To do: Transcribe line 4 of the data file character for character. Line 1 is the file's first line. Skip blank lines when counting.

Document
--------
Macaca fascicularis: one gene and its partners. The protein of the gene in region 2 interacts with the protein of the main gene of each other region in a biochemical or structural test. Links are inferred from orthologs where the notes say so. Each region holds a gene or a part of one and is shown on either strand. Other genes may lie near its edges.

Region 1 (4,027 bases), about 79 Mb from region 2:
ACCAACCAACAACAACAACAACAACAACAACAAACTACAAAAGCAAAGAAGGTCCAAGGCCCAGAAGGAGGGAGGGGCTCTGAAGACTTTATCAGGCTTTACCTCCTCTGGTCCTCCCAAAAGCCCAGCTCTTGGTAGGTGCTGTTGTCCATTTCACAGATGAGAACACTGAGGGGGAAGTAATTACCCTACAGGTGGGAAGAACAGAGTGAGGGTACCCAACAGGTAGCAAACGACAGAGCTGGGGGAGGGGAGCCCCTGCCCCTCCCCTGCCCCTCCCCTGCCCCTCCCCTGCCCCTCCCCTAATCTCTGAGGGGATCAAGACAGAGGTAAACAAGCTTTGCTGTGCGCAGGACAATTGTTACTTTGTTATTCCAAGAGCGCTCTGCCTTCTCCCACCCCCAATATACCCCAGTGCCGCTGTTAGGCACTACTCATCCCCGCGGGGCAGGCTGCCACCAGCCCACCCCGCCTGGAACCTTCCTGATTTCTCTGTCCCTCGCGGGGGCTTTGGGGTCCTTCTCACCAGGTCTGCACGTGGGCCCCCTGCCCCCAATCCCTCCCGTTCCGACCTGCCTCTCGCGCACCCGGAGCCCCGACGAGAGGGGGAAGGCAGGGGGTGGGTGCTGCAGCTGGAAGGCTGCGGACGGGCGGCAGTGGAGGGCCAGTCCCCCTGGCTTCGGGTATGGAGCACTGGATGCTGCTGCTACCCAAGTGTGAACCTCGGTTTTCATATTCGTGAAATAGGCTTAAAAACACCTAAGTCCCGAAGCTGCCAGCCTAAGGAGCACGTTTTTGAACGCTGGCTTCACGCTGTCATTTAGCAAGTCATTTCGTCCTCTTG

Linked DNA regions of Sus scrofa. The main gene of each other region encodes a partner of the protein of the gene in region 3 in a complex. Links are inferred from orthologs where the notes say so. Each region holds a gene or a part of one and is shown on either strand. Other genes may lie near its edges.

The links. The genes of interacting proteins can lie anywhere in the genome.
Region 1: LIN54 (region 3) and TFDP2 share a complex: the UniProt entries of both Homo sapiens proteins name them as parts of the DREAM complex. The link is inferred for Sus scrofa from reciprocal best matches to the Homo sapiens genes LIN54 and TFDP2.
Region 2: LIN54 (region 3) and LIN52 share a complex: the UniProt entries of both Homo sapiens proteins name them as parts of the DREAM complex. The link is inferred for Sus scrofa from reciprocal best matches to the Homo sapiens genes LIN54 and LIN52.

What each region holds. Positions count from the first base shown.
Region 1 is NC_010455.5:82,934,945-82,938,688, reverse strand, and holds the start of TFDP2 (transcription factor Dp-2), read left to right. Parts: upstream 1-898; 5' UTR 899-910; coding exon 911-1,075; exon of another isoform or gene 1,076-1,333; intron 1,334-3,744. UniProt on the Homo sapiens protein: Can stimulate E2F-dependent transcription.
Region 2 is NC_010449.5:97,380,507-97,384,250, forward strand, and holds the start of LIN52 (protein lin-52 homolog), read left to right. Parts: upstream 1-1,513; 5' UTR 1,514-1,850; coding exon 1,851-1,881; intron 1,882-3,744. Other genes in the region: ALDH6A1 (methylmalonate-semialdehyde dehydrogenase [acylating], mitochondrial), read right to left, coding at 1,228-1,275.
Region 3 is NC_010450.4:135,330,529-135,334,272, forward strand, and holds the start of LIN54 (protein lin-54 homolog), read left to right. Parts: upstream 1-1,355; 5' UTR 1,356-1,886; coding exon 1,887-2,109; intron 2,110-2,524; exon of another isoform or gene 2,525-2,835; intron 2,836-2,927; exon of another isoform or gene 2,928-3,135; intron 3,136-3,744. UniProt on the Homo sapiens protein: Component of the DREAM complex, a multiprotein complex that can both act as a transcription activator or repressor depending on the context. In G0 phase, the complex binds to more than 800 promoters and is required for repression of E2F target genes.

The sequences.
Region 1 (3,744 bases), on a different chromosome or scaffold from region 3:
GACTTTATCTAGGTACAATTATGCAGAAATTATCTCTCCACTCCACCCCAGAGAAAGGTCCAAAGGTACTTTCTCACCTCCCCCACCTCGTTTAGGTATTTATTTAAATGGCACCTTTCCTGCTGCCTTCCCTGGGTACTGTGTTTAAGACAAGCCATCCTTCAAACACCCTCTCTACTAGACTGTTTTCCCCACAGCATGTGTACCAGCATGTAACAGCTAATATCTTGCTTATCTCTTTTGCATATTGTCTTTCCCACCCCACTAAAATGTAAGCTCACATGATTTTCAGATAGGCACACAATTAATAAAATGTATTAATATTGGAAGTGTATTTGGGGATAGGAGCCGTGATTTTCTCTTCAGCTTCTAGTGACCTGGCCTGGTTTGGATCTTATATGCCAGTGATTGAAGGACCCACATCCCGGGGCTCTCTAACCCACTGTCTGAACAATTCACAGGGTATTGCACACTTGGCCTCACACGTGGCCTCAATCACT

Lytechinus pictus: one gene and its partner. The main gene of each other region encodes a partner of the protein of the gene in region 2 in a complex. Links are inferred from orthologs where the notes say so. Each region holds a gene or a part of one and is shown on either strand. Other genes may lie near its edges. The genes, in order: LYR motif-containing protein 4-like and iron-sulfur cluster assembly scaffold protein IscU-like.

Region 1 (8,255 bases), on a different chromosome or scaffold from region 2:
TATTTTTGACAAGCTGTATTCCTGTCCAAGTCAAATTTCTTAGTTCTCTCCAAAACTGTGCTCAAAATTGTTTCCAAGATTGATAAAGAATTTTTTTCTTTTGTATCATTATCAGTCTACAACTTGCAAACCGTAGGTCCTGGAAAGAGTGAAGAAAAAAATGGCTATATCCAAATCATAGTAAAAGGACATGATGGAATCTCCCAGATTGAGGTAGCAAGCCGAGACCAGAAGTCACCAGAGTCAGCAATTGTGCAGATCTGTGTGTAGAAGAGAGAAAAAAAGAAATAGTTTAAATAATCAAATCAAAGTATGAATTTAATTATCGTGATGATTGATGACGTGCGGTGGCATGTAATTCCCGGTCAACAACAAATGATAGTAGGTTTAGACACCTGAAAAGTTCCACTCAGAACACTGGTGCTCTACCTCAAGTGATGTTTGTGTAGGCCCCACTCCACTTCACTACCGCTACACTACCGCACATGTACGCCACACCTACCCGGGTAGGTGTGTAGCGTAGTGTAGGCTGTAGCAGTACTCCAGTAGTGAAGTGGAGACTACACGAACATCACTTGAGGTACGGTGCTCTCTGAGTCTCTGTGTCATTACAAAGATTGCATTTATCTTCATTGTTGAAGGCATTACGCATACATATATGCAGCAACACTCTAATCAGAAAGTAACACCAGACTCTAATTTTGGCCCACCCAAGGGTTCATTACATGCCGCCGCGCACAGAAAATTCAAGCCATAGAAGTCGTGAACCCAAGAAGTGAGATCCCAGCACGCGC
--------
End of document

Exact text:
Linked DNA regions of Sus scrofa. The main gene of each other region encodes a partner of the protein of the gene in region 3 in a complex. Links are inferred from orthologs where the notes say so. Each region holds a gene or a part of one and is shown on either strand. Other genes may lie near its edges.